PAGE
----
Net Promoter Score (NPS)

The Net Promoter score (NPS) builds on Bain & Company’s article ”The One Number you need to grow”. This article introduced NPS as the single tool that can explain satisfaction and loyalty. Since then, NPS has been implemented across a variety of different segments and industries.

What is Net Promoter Score?

A Net Promoter Score is built around the question “To what degree would you recommend brand x to a friend or colleague?” NPS is then defined as the difference in the share of promoters and detractors.


NPS is a net number between 100 and 100 that describes how recommendable your overall brand is.

Interaction or relation?

A Net Promoter Score is often presented as the only number needed to measure customer experience. The reality is, however, that NPS represents an overall rating. It describes your relationship with your customers and their overall impression of your brand rather than how individual interactions have been executed. We often see that NPS is used based on interactions, which results in a misconception of how your brand has fared. Typically, interaction-based assessments are far higher than the overall rating.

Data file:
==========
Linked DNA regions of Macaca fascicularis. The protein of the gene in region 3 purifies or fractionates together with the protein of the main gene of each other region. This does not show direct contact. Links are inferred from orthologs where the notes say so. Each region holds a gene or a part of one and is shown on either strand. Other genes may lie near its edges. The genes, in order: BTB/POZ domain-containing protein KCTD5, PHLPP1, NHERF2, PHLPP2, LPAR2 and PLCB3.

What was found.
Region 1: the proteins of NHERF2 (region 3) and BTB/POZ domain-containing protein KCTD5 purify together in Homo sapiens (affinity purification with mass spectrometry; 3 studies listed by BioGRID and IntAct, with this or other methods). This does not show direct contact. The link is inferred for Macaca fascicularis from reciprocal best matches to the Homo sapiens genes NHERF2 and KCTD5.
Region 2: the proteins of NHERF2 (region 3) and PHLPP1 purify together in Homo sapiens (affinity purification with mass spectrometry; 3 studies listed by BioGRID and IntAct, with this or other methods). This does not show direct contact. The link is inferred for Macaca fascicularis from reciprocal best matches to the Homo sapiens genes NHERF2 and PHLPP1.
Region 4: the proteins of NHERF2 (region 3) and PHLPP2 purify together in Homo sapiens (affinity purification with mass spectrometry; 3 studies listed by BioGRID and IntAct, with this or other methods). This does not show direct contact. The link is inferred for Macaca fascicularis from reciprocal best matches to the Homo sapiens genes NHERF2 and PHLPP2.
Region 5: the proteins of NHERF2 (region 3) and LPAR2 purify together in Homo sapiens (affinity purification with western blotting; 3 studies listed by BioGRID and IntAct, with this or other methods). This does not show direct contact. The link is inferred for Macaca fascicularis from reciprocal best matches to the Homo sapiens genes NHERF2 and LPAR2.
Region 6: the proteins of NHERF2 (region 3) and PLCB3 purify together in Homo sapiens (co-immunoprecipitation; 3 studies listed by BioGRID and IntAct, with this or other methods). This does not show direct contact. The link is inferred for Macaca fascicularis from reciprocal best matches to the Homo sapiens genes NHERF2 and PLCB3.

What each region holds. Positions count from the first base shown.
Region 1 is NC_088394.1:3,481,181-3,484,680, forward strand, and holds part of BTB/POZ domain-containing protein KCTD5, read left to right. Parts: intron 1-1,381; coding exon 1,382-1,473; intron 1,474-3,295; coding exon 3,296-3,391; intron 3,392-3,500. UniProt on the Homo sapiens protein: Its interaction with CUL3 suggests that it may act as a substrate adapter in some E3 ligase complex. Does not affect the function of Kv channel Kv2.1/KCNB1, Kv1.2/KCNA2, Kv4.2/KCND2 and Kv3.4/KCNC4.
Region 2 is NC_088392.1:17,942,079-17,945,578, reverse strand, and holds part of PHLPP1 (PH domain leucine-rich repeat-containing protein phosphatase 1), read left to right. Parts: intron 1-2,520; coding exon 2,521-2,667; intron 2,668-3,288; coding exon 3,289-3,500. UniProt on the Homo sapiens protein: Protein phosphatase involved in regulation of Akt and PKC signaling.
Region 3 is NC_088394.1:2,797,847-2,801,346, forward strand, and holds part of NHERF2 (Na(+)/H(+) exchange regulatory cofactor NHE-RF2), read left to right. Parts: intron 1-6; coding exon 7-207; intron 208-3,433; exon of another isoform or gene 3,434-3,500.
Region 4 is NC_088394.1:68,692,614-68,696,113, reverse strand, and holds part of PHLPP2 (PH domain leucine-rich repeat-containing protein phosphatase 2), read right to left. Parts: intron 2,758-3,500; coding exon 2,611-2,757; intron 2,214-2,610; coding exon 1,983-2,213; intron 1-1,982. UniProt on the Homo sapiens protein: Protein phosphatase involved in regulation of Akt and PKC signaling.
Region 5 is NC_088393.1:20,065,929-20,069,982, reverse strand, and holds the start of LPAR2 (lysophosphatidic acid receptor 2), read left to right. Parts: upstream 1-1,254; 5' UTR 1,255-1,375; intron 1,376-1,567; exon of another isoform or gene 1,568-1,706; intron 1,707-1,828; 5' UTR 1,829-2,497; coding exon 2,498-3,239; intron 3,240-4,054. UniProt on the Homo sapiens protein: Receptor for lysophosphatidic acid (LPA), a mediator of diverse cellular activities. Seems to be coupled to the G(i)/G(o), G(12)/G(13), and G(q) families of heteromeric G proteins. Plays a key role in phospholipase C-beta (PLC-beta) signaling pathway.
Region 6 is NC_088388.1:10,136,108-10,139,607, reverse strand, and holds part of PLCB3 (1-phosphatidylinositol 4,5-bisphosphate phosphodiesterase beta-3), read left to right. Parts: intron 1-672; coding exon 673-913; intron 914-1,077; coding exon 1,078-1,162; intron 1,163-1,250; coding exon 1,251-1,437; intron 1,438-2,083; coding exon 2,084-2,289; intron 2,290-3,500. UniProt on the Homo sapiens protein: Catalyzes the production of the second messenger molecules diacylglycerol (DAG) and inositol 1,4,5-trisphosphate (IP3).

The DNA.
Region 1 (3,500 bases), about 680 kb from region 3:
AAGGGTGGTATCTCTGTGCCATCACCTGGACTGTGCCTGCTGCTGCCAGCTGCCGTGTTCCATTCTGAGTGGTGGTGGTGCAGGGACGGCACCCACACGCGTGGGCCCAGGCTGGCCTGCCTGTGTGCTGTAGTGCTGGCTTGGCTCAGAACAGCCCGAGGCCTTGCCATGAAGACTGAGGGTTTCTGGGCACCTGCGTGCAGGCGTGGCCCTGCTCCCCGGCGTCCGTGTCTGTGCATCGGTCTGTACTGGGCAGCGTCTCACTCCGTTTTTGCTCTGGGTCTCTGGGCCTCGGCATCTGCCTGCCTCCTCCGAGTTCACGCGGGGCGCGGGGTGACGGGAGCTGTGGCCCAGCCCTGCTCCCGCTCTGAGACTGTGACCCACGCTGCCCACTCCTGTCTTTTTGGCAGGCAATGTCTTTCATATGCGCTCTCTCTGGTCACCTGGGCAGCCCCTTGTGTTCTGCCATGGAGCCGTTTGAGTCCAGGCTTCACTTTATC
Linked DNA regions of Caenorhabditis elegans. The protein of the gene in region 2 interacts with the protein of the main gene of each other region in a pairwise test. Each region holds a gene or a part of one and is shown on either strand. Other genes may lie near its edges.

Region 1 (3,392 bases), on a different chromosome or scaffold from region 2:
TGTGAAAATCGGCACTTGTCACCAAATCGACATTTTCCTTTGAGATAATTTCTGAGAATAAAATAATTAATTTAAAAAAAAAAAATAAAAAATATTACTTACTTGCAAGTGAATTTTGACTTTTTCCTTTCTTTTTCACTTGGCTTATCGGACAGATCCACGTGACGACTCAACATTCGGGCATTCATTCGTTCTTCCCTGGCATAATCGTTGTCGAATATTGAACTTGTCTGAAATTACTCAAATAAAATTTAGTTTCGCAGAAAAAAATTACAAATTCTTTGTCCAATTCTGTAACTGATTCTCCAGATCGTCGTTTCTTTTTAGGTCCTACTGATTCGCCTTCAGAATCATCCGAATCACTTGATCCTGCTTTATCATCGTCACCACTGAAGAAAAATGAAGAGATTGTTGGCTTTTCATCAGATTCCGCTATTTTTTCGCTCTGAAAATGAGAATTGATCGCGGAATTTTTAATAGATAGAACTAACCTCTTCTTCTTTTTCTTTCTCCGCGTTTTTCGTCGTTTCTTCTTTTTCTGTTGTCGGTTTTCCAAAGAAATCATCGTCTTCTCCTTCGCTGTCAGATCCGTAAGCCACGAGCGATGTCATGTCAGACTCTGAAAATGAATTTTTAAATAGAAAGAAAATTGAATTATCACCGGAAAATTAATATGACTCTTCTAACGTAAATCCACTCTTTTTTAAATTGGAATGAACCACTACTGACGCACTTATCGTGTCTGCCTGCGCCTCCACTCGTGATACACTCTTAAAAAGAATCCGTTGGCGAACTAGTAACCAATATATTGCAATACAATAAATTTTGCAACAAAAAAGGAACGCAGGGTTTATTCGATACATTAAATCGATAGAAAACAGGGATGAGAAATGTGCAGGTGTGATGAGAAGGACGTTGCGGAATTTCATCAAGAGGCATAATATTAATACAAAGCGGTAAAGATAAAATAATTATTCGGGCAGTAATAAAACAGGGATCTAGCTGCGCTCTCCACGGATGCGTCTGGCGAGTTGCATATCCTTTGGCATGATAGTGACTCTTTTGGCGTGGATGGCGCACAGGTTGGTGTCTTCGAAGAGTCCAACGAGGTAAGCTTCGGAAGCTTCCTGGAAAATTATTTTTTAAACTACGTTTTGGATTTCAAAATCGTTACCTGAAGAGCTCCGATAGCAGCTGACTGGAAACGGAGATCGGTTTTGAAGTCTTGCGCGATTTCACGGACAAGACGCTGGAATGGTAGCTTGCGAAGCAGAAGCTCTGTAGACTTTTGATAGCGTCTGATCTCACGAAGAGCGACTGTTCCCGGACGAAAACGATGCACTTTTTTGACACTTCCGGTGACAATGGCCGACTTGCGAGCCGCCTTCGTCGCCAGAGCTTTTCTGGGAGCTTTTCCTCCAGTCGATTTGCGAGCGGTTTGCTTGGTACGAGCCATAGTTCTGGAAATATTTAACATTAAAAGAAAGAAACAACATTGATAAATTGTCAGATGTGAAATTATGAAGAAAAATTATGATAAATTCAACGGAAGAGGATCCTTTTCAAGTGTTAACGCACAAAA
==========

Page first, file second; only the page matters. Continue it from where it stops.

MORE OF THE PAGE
Small sample sizes

Another challenge we often experience with the Net Promoter Score is its implementation across large hierarchies. NPS is a so-called net measurement and requires over 10 times as much data as a simple satisfaction index. This means that when it is used by small groups it will result in large measurement fluctuations without necessarily reflecting the true picture. Therefore we often implement NPS as an overall goal for the entire business while using tools such as the Customer or Employee Satisfaction Index further down in the hierarchy.

The right balance

If you are to link NPS to customer retention, loyalty and profits, it is crucial that NPS is used with care. At ag analytics we have extensive experience with the design of KPI structures that are both actionable and relevant. Typically, we report NPS on an overall level while lower hierarchies and interactions require other indicators.

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